The University did not require all employees to submit time sheets as required by the State Officials and Employees Ethics Act (Act).
Effective in fiscal year 2009, all employees’ time and leave balances were tracked using web based systems which were filled out online by each employee through the Panther Access to Web Services System or by each department’s representative through the Department Time Entry Reporting from the Banner System. During our review, we noted that salaried employees are only required to report hours when they are on leave or away from work, which is effectively a “negative” timekeeping system whereby the employee is assumed to be working unless noted otherwise. Civil Service and student employees report their time to the nearest quarter hour through this online web-based reporting.
Since adequate timesheets were not maintained for all employees, there was no adequate basis for allocating expenditures between the University and the University Related Organizations (URO). The UROs are the Eastern Illinois University Foundation and the Eastern Illinois University Alumni Association.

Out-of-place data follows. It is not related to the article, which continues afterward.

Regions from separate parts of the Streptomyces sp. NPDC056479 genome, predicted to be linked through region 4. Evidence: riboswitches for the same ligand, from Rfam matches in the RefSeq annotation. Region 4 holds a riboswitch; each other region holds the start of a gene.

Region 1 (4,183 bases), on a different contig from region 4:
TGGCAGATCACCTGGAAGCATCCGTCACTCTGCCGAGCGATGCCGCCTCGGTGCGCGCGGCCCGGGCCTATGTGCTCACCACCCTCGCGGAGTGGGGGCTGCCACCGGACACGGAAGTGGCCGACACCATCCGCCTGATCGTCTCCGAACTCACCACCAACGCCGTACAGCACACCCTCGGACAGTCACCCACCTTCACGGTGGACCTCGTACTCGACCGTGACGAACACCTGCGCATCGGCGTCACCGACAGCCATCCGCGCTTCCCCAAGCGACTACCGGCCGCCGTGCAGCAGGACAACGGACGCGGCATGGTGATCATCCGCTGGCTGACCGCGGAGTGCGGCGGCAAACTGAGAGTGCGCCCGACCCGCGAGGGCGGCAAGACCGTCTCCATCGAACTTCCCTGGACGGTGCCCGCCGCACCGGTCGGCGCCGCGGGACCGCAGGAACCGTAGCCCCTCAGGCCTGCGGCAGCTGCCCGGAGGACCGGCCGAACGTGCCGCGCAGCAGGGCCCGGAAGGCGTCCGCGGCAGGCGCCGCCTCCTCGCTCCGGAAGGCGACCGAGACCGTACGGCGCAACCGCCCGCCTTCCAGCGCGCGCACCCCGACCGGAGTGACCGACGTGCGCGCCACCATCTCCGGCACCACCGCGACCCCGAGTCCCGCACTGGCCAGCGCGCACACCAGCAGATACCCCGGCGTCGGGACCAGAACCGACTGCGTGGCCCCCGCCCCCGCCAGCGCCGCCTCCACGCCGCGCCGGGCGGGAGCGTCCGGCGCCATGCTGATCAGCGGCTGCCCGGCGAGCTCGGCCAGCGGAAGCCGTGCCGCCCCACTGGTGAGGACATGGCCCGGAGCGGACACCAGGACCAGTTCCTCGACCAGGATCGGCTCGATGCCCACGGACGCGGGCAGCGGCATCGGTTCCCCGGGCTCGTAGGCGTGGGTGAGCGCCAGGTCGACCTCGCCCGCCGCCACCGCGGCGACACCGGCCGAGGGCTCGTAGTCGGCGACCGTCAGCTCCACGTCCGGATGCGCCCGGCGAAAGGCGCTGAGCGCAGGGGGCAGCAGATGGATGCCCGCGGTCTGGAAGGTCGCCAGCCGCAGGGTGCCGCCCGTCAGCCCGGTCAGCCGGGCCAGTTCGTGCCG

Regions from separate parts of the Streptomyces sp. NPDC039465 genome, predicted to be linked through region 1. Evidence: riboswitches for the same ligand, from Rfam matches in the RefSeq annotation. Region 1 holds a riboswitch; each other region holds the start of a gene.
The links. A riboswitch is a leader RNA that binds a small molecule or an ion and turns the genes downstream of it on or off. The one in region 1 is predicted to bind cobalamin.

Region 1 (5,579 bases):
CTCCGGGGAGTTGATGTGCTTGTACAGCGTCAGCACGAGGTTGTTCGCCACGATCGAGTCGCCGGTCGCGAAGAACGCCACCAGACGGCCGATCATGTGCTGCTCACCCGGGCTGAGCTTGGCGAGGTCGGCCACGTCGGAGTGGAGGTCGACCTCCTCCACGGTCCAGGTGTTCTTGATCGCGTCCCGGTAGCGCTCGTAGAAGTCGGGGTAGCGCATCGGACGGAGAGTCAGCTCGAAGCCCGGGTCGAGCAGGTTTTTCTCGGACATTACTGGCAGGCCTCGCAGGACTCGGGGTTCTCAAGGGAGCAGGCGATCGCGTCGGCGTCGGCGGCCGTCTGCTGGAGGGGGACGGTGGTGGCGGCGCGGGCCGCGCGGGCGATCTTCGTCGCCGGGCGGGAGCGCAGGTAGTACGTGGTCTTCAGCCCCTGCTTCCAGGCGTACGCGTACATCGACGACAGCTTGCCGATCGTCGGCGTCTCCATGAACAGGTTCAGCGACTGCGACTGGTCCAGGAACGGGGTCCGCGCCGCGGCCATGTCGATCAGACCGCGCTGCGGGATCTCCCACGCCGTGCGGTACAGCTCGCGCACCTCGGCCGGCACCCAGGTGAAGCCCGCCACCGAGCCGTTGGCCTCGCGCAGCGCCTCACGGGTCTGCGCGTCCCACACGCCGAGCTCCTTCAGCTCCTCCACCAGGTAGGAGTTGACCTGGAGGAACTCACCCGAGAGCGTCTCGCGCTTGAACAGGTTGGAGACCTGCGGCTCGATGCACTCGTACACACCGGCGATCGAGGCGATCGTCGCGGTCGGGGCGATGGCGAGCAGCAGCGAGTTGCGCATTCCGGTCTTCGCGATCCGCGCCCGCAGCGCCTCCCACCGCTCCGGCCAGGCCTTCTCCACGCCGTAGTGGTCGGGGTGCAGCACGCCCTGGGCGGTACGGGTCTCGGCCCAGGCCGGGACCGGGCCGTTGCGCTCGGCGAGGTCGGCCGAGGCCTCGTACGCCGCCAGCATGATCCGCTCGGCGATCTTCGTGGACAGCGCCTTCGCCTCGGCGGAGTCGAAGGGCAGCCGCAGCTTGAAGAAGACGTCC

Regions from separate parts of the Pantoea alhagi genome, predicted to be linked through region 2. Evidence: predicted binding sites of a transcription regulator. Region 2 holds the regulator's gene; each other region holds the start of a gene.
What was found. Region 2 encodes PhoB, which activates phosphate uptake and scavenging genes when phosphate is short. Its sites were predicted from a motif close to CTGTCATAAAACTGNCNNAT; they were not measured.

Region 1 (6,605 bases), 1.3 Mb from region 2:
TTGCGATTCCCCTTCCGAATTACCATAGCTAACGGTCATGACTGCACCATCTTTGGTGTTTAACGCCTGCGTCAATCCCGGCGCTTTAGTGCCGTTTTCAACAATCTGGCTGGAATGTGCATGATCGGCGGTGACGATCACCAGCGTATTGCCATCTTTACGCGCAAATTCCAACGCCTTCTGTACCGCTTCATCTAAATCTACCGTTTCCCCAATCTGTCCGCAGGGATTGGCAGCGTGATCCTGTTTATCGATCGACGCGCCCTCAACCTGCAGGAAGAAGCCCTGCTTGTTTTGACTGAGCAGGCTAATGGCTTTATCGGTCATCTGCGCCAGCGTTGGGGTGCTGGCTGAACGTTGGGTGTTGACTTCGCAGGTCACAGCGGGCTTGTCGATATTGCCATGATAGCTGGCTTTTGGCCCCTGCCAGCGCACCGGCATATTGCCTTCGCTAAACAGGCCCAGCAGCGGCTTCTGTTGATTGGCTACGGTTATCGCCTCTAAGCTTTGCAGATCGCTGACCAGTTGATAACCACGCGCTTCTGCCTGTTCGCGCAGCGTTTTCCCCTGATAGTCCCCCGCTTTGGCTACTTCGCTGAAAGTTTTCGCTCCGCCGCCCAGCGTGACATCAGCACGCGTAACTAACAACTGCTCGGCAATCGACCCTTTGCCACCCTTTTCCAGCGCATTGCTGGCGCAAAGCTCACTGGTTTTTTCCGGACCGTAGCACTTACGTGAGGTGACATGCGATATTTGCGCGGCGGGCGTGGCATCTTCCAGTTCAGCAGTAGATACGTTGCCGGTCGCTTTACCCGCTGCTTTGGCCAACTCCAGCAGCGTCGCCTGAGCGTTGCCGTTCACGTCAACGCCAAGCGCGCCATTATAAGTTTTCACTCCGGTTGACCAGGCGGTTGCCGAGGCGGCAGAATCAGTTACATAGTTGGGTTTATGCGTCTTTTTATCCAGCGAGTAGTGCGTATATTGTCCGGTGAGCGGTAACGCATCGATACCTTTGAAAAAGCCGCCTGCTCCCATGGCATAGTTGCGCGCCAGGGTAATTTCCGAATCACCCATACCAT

According to the University personnel, the University is in the process of identifying ways to comply with the requirements of the State Officials and Employees Ethics Act and the Master Contracts with the UROs. (Finding 4, pages 27-28) This finding has been repeated since 2005.
We recommended the University amend its policies to require all employees to submit time sheets in compliance with the Act.
University officials agreed with the auditor’s recommendation. (For previous University response, see Digest Footnote #1.)
INADEQUATE DISASTER CONTINGENCY PLANNING
Eastern Illinois University (University) had not adequately developed and tested a disaster contingency plan.
During the current engagement, it was noted the University initiated a complete rewrite of the existing Information Technology Services (ITS) Disaster Recovery Plan (DRP) in July 2009. During our review we noted the following:
- The Plan was in draft form and had not been approved by University management.
- An adequate recovery site had not been established. The University had established a hot site for backing up its ERP system. The site was not adequately distanced away from the primary computer facility and was inadequate for staging recovery activities associated with major disasters.
- A list of recovery timeframes for recovering the University’s critical applications had not been developed.